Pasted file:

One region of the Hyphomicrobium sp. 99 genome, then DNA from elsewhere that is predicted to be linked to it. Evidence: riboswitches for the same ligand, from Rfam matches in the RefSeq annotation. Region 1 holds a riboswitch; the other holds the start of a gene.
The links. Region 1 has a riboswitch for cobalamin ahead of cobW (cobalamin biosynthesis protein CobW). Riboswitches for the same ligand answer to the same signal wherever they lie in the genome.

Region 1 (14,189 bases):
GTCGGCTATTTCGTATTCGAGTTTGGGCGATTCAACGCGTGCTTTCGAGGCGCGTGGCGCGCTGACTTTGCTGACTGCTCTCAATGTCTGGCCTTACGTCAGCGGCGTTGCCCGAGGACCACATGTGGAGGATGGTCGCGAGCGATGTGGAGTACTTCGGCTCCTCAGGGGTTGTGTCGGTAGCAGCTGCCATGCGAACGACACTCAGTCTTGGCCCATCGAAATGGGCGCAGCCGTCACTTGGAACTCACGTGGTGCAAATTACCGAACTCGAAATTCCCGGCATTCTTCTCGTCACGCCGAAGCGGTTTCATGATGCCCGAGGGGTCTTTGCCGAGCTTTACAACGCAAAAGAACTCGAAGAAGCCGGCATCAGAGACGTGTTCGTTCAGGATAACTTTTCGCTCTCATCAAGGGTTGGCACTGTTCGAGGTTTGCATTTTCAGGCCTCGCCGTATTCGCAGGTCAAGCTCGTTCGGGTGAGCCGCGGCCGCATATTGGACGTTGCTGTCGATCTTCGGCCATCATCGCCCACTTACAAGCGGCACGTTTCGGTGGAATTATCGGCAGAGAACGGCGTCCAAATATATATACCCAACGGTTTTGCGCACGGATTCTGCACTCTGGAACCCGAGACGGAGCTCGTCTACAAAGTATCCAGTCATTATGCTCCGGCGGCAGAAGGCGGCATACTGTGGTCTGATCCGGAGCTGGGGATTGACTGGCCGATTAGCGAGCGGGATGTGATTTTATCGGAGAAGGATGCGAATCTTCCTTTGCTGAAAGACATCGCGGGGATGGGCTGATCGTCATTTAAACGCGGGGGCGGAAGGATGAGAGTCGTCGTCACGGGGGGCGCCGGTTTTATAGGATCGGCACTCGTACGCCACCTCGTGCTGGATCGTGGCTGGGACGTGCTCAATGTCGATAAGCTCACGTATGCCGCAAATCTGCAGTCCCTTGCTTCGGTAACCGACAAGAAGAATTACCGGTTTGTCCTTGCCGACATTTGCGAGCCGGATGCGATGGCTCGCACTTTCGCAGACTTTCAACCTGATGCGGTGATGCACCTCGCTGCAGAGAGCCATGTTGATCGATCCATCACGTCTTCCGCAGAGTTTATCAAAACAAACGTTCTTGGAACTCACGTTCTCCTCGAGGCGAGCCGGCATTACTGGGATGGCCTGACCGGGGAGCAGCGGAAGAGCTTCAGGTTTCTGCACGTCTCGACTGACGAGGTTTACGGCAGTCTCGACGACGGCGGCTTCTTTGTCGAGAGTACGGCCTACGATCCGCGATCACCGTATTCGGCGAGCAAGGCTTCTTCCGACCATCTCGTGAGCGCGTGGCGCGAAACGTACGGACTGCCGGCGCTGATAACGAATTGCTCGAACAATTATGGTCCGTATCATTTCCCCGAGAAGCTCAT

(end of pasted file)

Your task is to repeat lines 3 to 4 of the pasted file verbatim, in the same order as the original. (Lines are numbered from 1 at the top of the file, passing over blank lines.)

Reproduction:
Region 1 (14,189 bases):
GTCGGCTATTTCGTATTCGAGTTTGGGCGATTCAACGCGTGCTTTCGAGGCGCGTGGCGCGCTGACTTTGCTGACTGCTCTCAATGTCTGGCCTTACGTCAGCGGCGTTGCCCGAGGACCACATGTGGAGGATGGTCGCGAGCGATGTGGAGTACTTCGGCTCCTCAGGGGTTGTGTCGGTAGCAGCTGCCATGCGAACGACACTCAGTCTTGGCCCATCGAAATGGGCGCAGCCGTCACTTGGAACTCACGTGGTGCAAATTACCGAACTCGAAATTCCCGGCATTCTTCTCGTCACGCCGAAGCGGTTTCATGATGCCCGAGGGGTCTTTGCCGAGCTTTACAACGCAAAAGAACTCGAAGAAGCCGGCATCAGAGACGTGTTCGTTCAGGATAACTTTTCGCTCTCATCAAGGGTTGGCACTGTTCGAGGTTTGCATTTTCAGGCCTCGCCGTATTCGCAGGTCAAGCTCGTTCGGGTGAGCCGCGGCCGCATATTGGACGTTGCTGTCGATCTTCGGCCATCATCGCCCACTTACAAGCGGCACGTTTCGGTGGAATTATCGGCAGAGAACGGCGTCCAAATATATATACCCAACGGTTTTGCGCACGGATTCTGCACTCTGGAACCCGAGACGGAGCTCGTCTACAAAGTATCCAGTCATTATGCTCCGGCGGCAGAAGGCGGCATACTGTGGTCTGATCCGGAGCTGGGGATTGACTGGCCGATTAGCGAGCGGGATGTGATTTTATCGGAGAAGGATGCGAATCTTCCTTTGCTGAAAGACATCGCGGGGATGGGCTGATCGTCATTTAAACGCGGGGGCGGAAGGATGAGAGTCGTCGTCACGGGGGGCGCCGGTTTTATAGGATCGGCACTCGTACGCCACCTCGTGCTGGATCGTGGCTGGGACGTGCTCAATGTCGATAAGCTCACGTATGCCGCAAATCTGCAGTCCCTTGCTTCGGTAACCGACAAGAAGAATTACCGGTTTGTCCTTGCCGACATTTGCGAGCCGGATGCGATGGCTCGCACTTTCGCAGACTTTCAACCTGATGCGGTGATGCACCTCGCTGCAGAGAGCCATGTTGATCGATCCATCACGTCTTCCGCAGAGTTTATCAAAACAAACGTTCTTGGAACTCACGTTCTCCTCGAGGCGAGCCGGCATTACTGGGATGGCCTGACCGGGGAGCAGCGGAAGAGCTTCAGGTTTCTGCACGTCTCGACTGACGAGGTTTACGGCAGTCTCGACGACGGCGGCTTCTTTGTCGAGAGTACGGCCTACGATCCGCGATCACCGTATTCGGCGAGCAAGGCTTCTTCCGACCATCTCGTGAGCGCGTGGCGCGAAACGTACGGACTGCCGGCGCTGATAACGAATTGCTCGAACAATTATGGTCCGTATCATTTCCCCGAGAAGCTCAT